NEW YORK--When selecting a physician, the most important question an
HIV patient can ask is, How many HIV/AIDS patients have you treated? Ramon
A. Gabriel Torres, MD, medical director, AIDS Center, St. Vincent's Hospital,
NY, said at a teleconference sponsored by Cancer Care Inc. and the Gay
Men's Health Crisis.
"Credentials don't paint the entire picture," Dr. Torres said.
"They do not determine character, bedside manner, attitude, or the
Prospective patients, he said, should explore the doctor's attitudes
toward HIV-positive patients, gays, bisexuals, and intravenous drug users.
"How does the doctor get along with these types of patients? Find
out if other patients are content with the care they are receiving,"
The patient should also look into the practice setting, he said. The
office should be "user-friendly" allowing patients to access
physicians during off hours. "Does the physician belong to a group?
If he is away, can the patient access covering physicians? Does he have
an answering service or an intermediary to answer the phone?" Dr.
These questions are extremely important for people with HIV/AIDS who
may need to contact someone at night or during weekends, he added.
The people who work in the office--the receptionist, nurse, phlebotomist,
and others--should also reflect the physician's caring approach. Dr. Torres
Questions HIV Patients Should Ask When Choosing a Physician
Prospective patients should find out the range of services a physician
offers. Many who care for HIV/AIDS patients have personnel who complement
standard medical care such as nutritionists and acupuncturists, he said.
Also ask about the availability of special equipment in the office that
will spare the patient from having to go elsewhere. "Often doctors
who treat HIV patients will do intravenous infusions and aero-solized treatments,
and provide laboratory services in their offices," Dr. Torres said.
"This 'one-stop shopping' makes life a lot easier for patients with
The physician should keep abreast of rapidly changing treatment regimens,
whether through involvement in research or association with a hospital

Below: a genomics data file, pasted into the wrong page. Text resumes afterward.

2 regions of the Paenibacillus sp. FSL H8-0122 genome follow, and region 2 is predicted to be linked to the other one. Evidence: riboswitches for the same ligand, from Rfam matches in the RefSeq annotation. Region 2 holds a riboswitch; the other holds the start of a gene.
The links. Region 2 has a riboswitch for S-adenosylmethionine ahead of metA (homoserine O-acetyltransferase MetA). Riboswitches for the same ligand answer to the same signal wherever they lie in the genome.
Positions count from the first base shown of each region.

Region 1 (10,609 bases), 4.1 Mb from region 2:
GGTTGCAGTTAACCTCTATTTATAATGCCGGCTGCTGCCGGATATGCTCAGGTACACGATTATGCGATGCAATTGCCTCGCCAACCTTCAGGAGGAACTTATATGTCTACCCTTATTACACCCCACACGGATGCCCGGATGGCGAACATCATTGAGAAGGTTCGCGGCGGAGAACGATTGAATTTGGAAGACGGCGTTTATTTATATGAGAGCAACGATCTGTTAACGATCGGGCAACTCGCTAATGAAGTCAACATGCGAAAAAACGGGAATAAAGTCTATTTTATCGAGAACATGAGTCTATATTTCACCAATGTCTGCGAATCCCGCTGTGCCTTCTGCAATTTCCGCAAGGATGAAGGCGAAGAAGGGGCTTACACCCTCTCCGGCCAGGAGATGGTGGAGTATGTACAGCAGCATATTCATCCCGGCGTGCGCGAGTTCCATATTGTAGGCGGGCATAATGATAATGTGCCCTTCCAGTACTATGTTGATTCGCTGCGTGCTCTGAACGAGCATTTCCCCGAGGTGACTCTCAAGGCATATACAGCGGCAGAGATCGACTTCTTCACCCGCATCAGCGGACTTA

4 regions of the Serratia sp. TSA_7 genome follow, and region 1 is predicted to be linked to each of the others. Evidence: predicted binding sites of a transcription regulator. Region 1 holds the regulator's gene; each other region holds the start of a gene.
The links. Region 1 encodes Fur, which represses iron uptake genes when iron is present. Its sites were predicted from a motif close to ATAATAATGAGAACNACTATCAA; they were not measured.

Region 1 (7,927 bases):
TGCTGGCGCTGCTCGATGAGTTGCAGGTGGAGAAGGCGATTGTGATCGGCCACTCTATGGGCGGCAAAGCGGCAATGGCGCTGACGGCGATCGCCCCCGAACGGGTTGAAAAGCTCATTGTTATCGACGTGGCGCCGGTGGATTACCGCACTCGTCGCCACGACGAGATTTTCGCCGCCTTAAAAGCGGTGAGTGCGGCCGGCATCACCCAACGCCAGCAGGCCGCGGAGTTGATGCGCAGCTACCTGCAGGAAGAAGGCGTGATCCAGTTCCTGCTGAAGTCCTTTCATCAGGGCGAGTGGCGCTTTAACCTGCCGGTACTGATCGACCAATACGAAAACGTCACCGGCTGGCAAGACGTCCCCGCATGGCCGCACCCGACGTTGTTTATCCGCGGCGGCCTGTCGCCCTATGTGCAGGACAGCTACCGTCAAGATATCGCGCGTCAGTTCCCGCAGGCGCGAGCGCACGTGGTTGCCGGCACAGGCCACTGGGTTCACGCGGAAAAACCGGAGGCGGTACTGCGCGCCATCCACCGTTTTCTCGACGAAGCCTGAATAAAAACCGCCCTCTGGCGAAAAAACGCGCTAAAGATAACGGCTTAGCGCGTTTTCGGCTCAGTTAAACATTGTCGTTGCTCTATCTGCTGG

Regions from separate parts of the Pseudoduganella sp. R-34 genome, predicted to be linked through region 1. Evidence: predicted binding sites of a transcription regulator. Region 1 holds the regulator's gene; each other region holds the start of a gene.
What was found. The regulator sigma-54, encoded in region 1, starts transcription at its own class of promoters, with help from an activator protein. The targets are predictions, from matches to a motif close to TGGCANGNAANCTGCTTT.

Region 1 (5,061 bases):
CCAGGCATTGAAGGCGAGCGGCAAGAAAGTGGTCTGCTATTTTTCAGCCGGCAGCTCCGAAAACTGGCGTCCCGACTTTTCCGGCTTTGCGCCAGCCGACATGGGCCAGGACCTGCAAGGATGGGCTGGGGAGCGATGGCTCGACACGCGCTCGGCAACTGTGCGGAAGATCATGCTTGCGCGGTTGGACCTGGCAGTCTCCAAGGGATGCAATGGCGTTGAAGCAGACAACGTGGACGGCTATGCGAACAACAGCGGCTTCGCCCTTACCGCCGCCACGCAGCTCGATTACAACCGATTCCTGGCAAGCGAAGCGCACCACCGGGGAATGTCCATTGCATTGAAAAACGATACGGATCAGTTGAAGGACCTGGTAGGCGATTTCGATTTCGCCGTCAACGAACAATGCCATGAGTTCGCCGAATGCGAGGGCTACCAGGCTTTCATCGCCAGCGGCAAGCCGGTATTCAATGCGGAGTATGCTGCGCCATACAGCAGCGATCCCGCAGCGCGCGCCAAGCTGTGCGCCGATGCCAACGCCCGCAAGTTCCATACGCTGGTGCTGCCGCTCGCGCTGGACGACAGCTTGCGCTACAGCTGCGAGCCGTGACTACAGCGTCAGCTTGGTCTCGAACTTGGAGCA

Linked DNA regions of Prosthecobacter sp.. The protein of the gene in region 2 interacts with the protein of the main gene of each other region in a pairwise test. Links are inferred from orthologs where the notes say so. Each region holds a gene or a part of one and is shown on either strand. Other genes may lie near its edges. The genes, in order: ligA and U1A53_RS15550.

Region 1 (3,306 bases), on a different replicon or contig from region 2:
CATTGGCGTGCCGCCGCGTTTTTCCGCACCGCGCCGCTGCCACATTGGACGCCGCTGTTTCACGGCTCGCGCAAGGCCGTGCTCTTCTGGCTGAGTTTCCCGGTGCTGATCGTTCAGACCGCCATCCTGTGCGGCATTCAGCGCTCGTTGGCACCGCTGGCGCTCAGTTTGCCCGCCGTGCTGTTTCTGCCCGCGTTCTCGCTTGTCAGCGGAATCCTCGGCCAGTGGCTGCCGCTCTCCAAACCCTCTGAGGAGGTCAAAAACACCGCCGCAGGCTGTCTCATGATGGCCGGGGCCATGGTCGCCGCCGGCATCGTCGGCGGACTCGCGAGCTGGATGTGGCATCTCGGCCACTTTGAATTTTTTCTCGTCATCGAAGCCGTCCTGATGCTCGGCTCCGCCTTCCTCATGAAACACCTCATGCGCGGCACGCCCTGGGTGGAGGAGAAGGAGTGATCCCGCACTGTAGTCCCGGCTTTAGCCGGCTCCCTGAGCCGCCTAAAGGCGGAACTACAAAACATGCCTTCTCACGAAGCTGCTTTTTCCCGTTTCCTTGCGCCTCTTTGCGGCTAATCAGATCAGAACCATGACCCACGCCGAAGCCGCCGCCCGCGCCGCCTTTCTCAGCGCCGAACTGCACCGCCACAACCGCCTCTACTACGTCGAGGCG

or community-based organization.
Patients should also inquire about a practitioner's affiliations with
specialists in dermatology, pulmonology, ophthalmology, psychiatry, and
gastroenterology. Those with Kaposi's sarcoma will need a referral to an
oncologist, and should find out which oncologist the doctor uses and the
oncologist's hospital affiliations.
Many HIV/AIDS patients do not want to be treated in hospitals, Dr. Torres
said, and thus they should ask about the physician's attitude toward home
care. "We have been very successful in AIDS with providing patients
with comprehensive home care," Dr. Torres said, through the use of
visiting nurse services and certified home care agencies that coordinate
pharmaceutical services, laboratory tests, and relationships with vendors.
Patients may have significant practical concerns regarding the potential
for disability determination, Dr. Torres pointed out. "Approval for
disability payments is based on the physician's findings in addition to
test results and findings by specialists," he said, "and the
doctor-patient relationship often hinges on having a mutual understanding
on the course to take on disability."
Good communication is a must in determining the level of care the patient
desires. "Physicians should share their own agenda, in terms of treatment
and terminal care, with people who are advancing quickly in their illness,"
Physicians should also be involved in the prevention of HIV transmission.
"These issues need to be addressed up front, and patients should expect
their doctor to question them about their sexual behavior," he noted.
Finally, he said, physicians who treat HIV patients need to listen as
well as talk. "They need to be educated about HIV, and patients should
be able to bring in questions and talk about things they hear in the media,"
he said. "So in addition to all the other qualifications, there must
be give and take, mutuality and trust in the doctor-patient relationship."